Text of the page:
In 2004 she went to work for the NCAA as the director for the Division I Women’s Basketball Championships coordinating the Women’s Final Four and all preliminary rounds.  During this time she was able to work with Sue Donohoe, a former Stephen F. Austin University coach, who was the first coach to recruit her during high school 13 years prior. “You never know who you will work with again,” she remarked.

Williams returned to the Big Ten in 2006 as associate commissioner and remained there for 10 years before the Big Sky came calling.  Without missing a beat, Williams resumed her work for the Big Ten and was on staff when the conference launched the first-ever conference television network and oversaw the Big Ten Women’s and Men’s Basketball Tournaments.  In 2010, when the Big Ten added Nebraska, she oversaw the inaugural Big Ten Football Championship in 2011.

Her years of experience in college athletic management, Big Ten Conference experience, NCAA experience and background as a student-athlete brought her to the attention of the search firm looking for the next Big Sky Commissioner to lead the 12-school conference with over 4,500 student-athletes.  With schools in California, Arizona, Utah, Colorado, Oregon, Idaho, Washington, Montana and North Dakota, the Big Sky Conference, which was founded in 1963, has a “very large footprint with a variety of institutions” Williams noted.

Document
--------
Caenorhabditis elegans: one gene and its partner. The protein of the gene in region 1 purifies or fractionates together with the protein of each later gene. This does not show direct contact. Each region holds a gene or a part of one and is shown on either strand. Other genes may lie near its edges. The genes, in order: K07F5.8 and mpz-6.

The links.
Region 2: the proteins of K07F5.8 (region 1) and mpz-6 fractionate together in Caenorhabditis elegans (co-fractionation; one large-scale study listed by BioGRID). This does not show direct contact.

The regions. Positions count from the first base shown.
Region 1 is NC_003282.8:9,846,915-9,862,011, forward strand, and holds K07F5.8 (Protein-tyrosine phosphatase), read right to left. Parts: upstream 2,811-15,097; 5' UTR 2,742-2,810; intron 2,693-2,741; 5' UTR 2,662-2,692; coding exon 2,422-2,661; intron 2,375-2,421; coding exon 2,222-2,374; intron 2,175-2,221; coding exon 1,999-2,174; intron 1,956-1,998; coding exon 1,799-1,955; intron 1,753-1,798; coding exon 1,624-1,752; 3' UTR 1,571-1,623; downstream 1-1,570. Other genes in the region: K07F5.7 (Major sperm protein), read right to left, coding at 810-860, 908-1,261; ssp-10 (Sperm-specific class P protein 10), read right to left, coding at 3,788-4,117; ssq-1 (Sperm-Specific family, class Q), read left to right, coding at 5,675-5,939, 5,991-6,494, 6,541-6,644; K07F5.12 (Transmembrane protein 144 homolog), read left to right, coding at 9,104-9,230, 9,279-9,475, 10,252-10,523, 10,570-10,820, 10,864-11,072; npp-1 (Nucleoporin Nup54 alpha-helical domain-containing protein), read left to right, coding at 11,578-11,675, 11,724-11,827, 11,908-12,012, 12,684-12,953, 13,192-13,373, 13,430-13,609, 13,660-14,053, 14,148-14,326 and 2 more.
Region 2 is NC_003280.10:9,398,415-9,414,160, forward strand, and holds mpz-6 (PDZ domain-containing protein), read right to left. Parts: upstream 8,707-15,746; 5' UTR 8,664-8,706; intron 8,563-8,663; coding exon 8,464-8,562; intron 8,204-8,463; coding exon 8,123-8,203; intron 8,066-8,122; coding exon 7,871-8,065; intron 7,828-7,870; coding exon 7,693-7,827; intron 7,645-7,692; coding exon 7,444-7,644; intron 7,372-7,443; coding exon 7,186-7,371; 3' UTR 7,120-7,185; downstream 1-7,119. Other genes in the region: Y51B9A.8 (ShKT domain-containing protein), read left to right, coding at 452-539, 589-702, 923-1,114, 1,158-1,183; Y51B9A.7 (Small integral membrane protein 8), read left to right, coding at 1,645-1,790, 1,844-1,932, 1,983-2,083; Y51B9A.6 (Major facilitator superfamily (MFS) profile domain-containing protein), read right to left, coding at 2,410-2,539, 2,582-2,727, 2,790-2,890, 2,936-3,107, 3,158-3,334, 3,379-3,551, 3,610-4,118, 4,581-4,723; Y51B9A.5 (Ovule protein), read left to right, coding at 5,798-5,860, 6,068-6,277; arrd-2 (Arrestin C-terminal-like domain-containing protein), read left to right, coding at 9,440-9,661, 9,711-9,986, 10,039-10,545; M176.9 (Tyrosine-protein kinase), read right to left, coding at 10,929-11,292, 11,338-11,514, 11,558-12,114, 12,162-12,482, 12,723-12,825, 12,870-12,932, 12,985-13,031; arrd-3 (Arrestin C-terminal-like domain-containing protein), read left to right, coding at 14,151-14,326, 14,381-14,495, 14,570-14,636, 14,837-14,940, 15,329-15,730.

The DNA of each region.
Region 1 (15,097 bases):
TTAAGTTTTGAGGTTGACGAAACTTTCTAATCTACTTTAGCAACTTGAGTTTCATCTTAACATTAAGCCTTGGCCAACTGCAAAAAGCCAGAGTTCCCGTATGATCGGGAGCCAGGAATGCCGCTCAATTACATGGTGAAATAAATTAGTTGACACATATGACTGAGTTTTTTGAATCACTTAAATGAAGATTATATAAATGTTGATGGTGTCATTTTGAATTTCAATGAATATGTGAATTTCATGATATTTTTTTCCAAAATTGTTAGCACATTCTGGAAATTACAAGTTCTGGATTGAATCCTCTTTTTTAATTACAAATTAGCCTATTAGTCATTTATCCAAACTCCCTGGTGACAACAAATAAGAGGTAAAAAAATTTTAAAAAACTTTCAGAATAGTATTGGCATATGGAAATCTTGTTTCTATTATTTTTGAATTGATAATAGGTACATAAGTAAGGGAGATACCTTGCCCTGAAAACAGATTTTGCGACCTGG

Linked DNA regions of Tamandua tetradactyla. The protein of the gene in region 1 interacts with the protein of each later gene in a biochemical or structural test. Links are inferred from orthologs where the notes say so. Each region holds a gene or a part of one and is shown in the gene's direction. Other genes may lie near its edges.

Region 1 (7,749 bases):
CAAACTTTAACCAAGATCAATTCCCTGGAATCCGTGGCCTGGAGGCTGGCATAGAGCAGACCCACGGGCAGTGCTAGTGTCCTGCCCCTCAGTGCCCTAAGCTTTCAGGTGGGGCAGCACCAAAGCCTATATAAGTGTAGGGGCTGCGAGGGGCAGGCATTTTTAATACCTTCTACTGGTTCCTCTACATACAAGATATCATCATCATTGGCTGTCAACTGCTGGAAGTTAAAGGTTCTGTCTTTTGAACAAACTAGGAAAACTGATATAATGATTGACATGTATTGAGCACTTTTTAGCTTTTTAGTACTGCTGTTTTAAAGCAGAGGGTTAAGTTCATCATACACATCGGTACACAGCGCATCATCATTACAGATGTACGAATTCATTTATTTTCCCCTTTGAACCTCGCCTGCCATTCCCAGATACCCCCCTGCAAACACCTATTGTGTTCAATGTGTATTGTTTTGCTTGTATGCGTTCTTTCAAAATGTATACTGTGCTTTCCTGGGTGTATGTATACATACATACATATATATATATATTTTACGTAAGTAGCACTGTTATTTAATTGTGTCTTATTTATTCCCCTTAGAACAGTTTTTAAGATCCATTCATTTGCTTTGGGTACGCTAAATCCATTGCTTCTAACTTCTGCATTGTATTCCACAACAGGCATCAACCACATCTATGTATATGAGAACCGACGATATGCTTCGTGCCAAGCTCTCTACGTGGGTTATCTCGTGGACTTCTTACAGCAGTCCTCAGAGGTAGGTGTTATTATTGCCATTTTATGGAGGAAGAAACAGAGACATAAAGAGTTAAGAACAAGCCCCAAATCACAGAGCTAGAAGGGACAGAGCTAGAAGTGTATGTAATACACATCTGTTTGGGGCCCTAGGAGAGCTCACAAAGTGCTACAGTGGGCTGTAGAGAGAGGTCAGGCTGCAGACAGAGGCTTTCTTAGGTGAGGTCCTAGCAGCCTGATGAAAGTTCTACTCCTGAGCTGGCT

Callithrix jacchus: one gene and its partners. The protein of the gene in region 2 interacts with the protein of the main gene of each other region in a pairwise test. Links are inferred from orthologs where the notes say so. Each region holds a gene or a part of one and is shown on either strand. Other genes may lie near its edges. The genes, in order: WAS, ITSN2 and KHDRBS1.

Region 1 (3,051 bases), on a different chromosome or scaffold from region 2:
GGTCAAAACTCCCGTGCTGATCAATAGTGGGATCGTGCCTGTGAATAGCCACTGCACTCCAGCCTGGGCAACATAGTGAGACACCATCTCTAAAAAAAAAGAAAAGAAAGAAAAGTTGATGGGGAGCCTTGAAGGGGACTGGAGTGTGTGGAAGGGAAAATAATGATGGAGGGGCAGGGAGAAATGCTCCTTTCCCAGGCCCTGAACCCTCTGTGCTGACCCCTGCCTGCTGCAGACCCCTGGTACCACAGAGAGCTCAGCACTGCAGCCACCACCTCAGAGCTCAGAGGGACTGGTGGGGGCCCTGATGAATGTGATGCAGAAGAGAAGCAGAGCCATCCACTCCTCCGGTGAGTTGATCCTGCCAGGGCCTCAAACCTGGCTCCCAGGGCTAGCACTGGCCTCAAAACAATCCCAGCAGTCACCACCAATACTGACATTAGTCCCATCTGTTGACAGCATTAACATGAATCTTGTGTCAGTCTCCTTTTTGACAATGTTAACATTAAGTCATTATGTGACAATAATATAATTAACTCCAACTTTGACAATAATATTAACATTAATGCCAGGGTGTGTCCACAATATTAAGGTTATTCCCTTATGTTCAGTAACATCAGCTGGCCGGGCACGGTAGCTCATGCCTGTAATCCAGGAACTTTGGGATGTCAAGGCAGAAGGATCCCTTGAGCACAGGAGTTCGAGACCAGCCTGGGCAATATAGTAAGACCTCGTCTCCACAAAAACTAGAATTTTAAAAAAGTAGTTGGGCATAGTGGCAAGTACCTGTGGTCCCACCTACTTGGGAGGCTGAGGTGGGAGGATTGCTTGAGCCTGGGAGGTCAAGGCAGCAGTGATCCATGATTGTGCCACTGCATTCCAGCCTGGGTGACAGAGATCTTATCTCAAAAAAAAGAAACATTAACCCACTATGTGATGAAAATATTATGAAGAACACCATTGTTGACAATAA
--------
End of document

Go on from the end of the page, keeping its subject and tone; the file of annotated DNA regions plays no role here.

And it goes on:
“We have great presidents and athletic directors who focus on academics as well as athletics,” Williams praised.  “I want to work to increase our exposure and reach.  I hope to help create positive experiences and opportunities for student-athletes.”

Many university sports programs have been in the news lately regarding academic integrity and sexual misconduct by student-athletes and/or coaches. When questioned about these areas, Williams replied, “Athletics are a big business and universities are trying to steer the ship.  We need to help athletic departments implement standardized processes and policies with reporting lines that answer the question ‘How do we best protect the youth we have been entrusted with?’

“We have tremendous leadership and administrators in the Big Sky and I am excited to work with them to find new supporters for our schools and give our student-athletes the best experience possible,” she concluded.

When not tending to her Big Sky duties, Williams keeps busy with a rotating menagerie of large dogs.  “My family does a lot of dog swapping. Right now, I have two chocolate labs, Blu and Magic.  My sister currently lives in Korea and I have one of her dogs, a Great Dane named Diego.  My parents are in San Antonio, and my brother is in San Diego.  At one point, I had five large dogs in a condo in Chicago. They keep me busy.”

As Williams pioneers her new commissioner position, new geographical location and new neighbors, she will no doubt come out on top as she has so many times in the past with her gregarious nature, adventurous spirit and ability to think “big” with her “sky’s the limit” approach to challenges.  Welcome home, Commissioner Williams!  We are happy to welcome you to Morgan County and proud to call you one of our residents.